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Obesity Surgery

, 17:2 | Cite as

A New Questionnaire for Quick Assessment of Food Tolerance after Bariatric Surgery

  • Michel SuterEmail author
  • Jean-Marie Calmes
  • Alexandre Paroz
  • Vittorio Giusti
Research Articles

Background

Bariatric surgery is often associated with reduced food tolerance and sometimes frequent vomiting, which influence quality of life, but are not included in the overall evaluation of these procedures, notably the BAROS. Our aim was to develop a simple questionnaire to evaluate food tolerance during follow-up visits.

Methods

A one-page questionnaire including questions about overall satisfaction regarding quality of alimentation, timing of eating over the day, tolerance to several types of food, and frequency of vomiting/ regurgitation was developed. A composite score was derived from this questionnaire, giving a score of 1 to 27.Validation was performed with a group of nonobese adults and a group of morbidly obese nonoperated patients. Patients were administered the questionnaire at follow-up visits since January 1999. Data were collected prospectively.

Results

It takes 1–2 minutes to fill out the questionnaire. Food tolerance is worse in the morbidly obese population compared with non-obese adults (24.2 vs 25.2, P=0.004). Following Roux-en-Y gastric bypass, food tolerance is reduced after 3 months (21.2), but becomes comparable to that of the normal population and remains so at 1 year postoperatively. Following gastric banding, food tolerance is already significantly reduced after 3 months (22.3), and worsens continuously over time (19.03 after 7 years). In the gastric banding population, the decision to adjust the band is based at least partially on food tolerance, and the questionnaire proved helpful in that respect.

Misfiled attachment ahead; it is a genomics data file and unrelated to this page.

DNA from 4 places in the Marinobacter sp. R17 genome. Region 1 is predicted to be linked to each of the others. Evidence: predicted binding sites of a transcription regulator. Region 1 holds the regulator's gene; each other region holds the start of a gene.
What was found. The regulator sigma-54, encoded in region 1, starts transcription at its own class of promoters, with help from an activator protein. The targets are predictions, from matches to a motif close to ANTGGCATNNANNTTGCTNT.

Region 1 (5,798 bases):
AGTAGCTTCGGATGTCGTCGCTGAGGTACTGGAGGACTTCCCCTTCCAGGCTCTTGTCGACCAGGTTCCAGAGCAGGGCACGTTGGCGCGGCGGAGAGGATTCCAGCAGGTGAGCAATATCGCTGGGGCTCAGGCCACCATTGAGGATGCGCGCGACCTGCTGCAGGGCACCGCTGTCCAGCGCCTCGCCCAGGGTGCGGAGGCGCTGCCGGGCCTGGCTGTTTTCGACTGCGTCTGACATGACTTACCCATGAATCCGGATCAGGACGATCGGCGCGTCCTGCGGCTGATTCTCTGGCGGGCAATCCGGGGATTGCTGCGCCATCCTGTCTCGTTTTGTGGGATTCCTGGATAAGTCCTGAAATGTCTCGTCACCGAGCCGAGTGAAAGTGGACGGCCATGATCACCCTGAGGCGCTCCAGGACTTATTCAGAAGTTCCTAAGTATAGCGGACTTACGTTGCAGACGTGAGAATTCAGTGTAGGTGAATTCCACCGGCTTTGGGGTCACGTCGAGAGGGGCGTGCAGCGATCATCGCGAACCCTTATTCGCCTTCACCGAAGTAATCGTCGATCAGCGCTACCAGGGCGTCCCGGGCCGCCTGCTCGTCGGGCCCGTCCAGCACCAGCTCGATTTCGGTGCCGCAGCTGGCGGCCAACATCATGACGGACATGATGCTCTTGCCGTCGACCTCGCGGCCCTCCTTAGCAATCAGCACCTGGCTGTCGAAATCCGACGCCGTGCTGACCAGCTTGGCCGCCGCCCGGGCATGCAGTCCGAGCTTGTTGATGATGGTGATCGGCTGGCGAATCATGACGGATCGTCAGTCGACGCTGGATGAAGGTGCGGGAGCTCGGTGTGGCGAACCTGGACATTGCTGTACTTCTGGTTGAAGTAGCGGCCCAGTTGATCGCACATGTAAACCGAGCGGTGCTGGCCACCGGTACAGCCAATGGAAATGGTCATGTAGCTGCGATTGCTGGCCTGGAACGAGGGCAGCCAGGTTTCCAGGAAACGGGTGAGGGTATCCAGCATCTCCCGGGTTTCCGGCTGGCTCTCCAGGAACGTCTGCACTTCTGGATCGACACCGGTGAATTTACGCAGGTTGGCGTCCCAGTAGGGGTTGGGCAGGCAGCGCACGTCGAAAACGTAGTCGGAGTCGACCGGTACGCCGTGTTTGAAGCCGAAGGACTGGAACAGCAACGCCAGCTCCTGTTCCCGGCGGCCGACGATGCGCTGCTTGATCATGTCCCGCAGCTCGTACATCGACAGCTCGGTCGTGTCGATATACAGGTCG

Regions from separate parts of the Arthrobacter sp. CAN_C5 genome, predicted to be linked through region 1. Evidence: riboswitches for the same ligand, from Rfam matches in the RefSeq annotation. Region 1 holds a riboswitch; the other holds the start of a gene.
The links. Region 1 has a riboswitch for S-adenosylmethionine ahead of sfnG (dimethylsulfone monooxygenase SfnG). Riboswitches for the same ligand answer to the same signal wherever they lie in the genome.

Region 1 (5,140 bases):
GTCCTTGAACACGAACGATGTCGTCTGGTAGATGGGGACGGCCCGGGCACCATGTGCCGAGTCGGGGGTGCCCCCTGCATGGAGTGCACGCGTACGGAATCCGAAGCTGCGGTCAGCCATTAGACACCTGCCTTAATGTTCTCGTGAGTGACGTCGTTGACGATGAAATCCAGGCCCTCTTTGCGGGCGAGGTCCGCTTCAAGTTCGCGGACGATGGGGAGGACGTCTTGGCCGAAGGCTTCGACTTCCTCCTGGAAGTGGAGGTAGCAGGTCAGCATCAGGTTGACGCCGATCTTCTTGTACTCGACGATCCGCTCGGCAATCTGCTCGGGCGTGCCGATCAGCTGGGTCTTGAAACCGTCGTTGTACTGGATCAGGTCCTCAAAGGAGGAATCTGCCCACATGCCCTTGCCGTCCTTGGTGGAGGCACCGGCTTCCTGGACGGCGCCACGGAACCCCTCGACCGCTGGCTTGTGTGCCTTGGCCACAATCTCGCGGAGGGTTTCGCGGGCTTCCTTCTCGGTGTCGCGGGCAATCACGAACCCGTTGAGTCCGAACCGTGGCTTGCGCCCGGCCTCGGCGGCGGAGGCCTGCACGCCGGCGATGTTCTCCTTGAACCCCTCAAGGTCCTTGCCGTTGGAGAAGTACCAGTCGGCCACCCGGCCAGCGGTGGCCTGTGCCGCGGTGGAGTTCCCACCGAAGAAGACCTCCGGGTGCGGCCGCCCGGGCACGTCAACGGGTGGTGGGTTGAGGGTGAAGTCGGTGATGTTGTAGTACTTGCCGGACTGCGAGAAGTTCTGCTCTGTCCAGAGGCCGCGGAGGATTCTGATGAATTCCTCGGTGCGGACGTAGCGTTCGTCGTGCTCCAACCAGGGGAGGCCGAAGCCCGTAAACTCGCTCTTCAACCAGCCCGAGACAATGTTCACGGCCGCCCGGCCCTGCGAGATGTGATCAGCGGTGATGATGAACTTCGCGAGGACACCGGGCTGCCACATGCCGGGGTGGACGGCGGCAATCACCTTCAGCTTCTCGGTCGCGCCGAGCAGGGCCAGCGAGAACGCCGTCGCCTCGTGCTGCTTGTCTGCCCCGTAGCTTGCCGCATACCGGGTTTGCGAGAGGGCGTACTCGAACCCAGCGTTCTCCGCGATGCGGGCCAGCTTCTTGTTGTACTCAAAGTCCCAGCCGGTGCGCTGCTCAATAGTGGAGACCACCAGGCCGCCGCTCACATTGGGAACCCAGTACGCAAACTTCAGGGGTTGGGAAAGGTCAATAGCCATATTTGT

Conclusion

Our new questionnaire proved very easy to use, and helpful in day-to-day practice, especially after gastric banding. It was also helpful in comparing food tolerance over time after surgery, and in comparing food tolerance between procedures. Evaluation of food tolerance should be part of the overall evaluation of the results after bariatric surgery.

Key words

Morbid obesity bariatric surgery gastric bypass gastric banding food tolerance quality of life 

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Copyright information

© Springer Science + Business Media B.V. 2007

Authors and Affiliations

  • Michel Suter
    • 1
    • 2
    Email author
  • Jean-Marie Calmes
    • 2
  • Alexandre Paroz
    • 2
  • Vittorio Giusti
    • 3
  1. 1.Department of SurgeryHôpital du ChablaisAigle-MontheySwitzerland
  2. 2.Department of Visceral SurgeryCentre Hospitalier Universitaire Vaudois (CHUV)LausanneSwitzerland
  3. 3.Division of Endocrinology, Diabetology and MetabolismCentre Hospitalier Universitaire Vaudois (CHUV)LausanneSwitzerland

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